Dictionary Meaning and Definition on 'Like'
- resembling or similar; having the same or some of the same characteristics; often used in combination; "suits of like design"; "a limited circle of like minds"; "members of the cat family have like dispositions"; "as like as two peas in a pod"; "doglike devotion"; "a dreamlike quality" [syn: similar] [ant: unlike]
- equal in amount or value; "like amounts"; "equivalent amounts"; "the same amount"; "gave one six blows and the other a like number"; "an equal number"; "the same number" [syn: equal, equivalent, same] [ant: unlike]
- having the same or similar characteristics; "all politicians are alike"; "they looked utterly alike"; "friends are generaly alike in background and taste" [syn: alike(p), similar] [ant: unalike]
- conforming in every respect; "boxes with corresponding dimensions"; "the like period of the preceding year" [syn: comparable, corresponding] v
- prefer or wish to do something; "Do you care to try this dish?"; "Would you like to come along to the movies?" [syn: wish, care]
- find enjoyable or agreeable; "I like jogging"; "She likes to read Russian novels" [ant: dislike]
- be fond of; "I like my nephews"
- feel about or towards; consider, evaluate, or regard; "How did you like the President's speech last night?"
- want to have; "I'd like a beer now!"
- Like \Like\ (l[imac]k), a. [Compar. Liker (l[imac]k"[~e]r);
superl. Likest.] [OE. lik, ilik, gelic, AS. gel[=i]c, fr.
pref. ge- + l[=i]c body, and orig. meaning, having the same
body, shape, or appearance, and hence, like; akin to OS.
gil[=i]k, D. gelijk, G. gleich, OHG. gil[=i]h, Icel. l[=i]kr,
gl[=i]kr, Dan. lig, Sw. lik, Goth. galeiks, OS. lik body, D.
lijk, G. leiche, Icel. l[=i]k, Sw. lik, Goth. leik. The
English adverbial ending-ly is from the same adjective. Cf.
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Wikipedia Meaning and Definition on 'Like'
In the English language, the word like has a very flexible range of uses, ranging from conventional to non-standard. It can be used as a noun, verb, adverb, adjective, preposition, particle, conjunction, hedge, interjection, and quotative.
Like is one of the words in the English language that can introduce a simile (a stylistic device comparing two dissimilar ideas) as in, "He plays like Okocha". It can also be used in non-simile comparisons such as, "He has a toy like hers".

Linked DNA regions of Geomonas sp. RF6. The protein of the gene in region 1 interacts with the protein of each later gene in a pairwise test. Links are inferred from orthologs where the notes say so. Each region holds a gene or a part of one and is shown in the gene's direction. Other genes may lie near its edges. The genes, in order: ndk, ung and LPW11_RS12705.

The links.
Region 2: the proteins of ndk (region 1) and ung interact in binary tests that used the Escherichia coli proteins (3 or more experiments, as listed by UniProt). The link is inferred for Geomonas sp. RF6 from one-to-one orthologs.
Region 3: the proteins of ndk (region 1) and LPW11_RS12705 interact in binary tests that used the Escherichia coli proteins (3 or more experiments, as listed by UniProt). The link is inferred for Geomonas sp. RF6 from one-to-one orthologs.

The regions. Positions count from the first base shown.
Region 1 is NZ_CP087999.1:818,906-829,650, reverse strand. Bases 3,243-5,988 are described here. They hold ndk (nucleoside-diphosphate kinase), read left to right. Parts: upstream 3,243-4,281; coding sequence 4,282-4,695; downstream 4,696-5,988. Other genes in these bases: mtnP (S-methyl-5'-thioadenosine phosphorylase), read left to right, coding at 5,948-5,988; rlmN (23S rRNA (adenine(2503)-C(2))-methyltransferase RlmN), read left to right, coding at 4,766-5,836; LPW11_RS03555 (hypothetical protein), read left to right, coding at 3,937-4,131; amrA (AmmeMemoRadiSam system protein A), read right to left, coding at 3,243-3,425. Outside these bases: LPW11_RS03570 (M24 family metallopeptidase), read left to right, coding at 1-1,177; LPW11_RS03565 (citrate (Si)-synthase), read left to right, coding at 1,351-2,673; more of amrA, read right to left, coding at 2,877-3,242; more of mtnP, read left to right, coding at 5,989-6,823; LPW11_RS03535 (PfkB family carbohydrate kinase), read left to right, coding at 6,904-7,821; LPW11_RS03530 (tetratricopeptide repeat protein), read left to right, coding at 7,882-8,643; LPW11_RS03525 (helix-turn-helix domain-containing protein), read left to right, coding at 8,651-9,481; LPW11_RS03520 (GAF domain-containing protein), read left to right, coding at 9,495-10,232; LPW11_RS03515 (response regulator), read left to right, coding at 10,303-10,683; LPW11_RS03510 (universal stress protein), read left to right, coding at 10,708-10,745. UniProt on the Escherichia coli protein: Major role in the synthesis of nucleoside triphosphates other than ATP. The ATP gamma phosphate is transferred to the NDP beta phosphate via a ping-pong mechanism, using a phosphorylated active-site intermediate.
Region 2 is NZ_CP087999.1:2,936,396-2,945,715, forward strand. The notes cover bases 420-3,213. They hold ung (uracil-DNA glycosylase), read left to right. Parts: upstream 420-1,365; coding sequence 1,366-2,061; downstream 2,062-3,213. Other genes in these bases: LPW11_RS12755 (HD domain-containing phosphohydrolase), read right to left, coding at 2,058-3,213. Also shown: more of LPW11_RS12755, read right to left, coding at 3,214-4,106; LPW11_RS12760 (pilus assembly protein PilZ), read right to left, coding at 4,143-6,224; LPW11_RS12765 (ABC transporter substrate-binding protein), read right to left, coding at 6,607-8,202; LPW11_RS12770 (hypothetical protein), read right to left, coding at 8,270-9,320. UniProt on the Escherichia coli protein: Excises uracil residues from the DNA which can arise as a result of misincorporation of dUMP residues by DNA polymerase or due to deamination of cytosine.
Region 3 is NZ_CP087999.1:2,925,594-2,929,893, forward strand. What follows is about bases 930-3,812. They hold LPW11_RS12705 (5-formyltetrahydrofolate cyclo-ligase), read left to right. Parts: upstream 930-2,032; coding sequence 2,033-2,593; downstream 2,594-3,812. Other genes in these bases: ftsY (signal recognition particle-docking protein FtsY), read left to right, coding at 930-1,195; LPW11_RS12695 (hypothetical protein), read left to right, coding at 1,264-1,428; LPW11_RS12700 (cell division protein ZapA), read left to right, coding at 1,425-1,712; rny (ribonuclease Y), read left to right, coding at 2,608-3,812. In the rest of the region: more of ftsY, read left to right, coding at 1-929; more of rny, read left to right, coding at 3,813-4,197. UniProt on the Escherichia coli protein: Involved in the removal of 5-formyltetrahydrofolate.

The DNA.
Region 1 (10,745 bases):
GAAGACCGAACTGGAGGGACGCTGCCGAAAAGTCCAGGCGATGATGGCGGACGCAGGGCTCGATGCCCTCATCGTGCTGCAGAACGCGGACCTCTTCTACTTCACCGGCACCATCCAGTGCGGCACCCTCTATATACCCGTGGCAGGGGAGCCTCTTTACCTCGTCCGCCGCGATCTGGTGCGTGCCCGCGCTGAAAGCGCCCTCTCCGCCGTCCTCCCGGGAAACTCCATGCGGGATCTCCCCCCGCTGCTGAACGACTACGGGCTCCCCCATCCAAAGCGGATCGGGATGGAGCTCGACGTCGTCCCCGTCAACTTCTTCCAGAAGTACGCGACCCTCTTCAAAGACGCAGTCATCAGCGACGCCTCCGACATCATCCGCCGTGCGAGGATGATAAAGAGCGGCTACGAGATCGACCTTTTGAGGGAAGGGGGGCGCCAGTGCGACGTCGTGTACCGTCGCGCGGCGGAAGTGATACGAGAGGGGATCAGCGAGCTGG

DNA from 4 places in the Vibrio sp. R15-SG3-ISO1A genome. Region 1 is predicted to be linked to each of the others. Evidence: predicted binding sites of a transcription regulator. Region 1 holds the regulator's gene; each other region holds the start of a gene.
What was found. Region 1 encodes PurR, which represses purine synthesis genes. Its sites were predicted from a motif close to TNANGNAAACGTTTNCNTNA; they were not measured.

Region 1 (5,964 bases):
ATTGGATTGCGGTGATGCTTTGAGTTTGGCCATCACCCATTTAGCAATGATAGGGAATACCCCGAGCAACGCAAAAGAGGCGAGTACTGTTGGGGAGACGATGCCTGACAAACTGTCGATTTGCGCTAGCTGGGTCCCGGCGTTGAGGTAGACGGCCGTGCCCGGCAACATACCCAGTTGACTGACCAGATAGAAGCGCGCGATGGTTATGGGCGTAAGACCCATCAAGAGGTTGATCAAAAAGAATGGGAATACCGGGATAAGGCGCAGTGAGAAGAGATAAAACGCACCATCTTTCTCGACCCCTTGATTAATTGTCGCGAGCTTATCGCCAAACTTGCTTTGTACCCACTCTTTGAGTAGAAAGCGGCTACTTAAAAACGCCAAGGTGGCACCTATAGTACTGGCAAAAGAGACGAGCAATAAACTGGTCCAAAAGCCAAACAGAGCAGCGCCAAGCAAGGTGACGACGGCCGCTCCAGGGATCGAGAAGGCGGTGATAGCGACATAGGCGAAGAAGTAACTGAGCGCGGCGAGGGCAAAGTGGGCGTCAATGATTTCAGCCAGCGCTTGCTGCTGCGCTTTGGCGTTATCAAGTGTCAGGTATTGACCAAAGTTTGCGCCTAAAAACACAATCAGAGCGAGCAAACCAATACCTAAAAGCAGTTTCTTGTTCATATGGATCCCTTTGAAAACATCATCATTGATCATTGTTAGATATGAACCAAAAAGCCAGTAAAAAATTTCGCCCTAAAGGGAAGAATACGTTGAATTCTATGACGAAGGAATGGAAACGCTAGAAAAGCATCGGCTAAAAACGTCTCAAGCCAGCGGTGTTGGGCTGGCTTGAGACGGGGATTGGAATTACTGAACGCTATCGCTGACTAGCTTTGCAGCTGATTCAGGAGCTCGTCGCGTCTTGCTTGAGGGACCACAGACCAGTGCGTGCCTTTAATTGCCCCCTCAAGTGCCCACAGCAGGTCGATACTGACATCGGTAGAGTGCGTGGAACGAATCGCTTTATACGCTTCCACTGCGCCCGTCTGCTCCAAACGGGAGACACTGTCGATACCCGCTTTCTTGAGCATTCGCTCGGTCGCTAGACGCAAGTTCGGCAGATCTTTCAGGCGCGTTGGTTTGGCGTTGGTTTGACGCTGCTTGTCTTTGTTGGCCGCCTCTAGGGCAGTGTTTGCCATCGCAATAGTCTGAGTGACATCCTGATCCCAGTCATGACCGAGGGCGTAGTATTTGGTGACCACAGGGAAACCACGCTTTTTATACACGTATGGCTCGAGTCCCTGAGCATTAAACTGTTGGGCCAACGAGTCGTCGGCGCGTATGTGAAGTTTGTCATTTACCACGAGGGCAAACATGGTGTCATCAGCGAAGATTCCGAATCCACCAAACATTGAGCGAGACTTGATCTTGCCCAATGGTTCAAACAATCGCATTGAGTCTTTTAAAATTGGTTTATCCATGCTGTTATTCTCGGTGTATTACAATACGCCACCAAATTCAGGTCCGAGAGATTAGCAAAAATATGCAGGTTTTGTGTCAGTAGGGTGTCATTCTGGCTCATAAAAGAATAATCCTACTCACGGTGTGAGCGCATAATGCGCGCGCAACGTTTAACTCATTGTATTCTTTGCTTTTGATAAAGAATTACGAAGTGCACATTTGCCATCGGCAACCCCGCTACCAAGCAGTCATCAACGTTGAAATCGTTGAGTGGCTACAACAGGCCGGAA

Like is often used in place of the subordinating conjunction as, or as if. Examples:
Many people became aware of the two options in 1954, when a famous ad campaign for Winston cigarettes introduced the slogan "Winston tastes good — like a cigarette should." The slogan was criticized for its usage by prescriptivists, the "as" or "as if" construction being considered more proper. Winston countered with another ad, featuring a woman with greying hair in a bun who insists that ought to be "Winston tastes good as a cigarette should" and is shouted down by happy cigarette smokers asking "What do you want — good grammar or good taste?"[See more about Like at Dictionary 3.0 Encyclopedia]
Words and phrases related to 'Like'
'Like' in famous quotation sentence
* In the United States, doing good has come to be, like patriotism, a favorite device of persons with something to sell. - H.L. Mencken
* Men are the only animals that devote themselves, day in and day out, to making one another unhappy. It is an art like any other. Its virtuosi are called altruists. - H.L. Mencken
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Like Sample Sentences in News
Byline: Like mother like son – Surrey pair keep fundraising in the family Page Content: Several people from across Surrey have been honoured with a prestigious award in recognition of their dedication to raising funds for the Royal National Lifeboat Institution. And in a rather apt quirk of fate, one fundraiser collected her award on the same day that her son se Read more on this news related to 'Like'
- In ‘A Kid Like Jake,’ the Title Character Worries His Mother
Peter Grosz and Carla Gugino portray parents in “A Kid Like Jake,” an LCT3 production. Read more on this news related to 'Like'
- Like, teach your children the correct use of language
"Are you trying to tell me something?" I asked my pre-teen grandson. Read more on this news related to 'Like'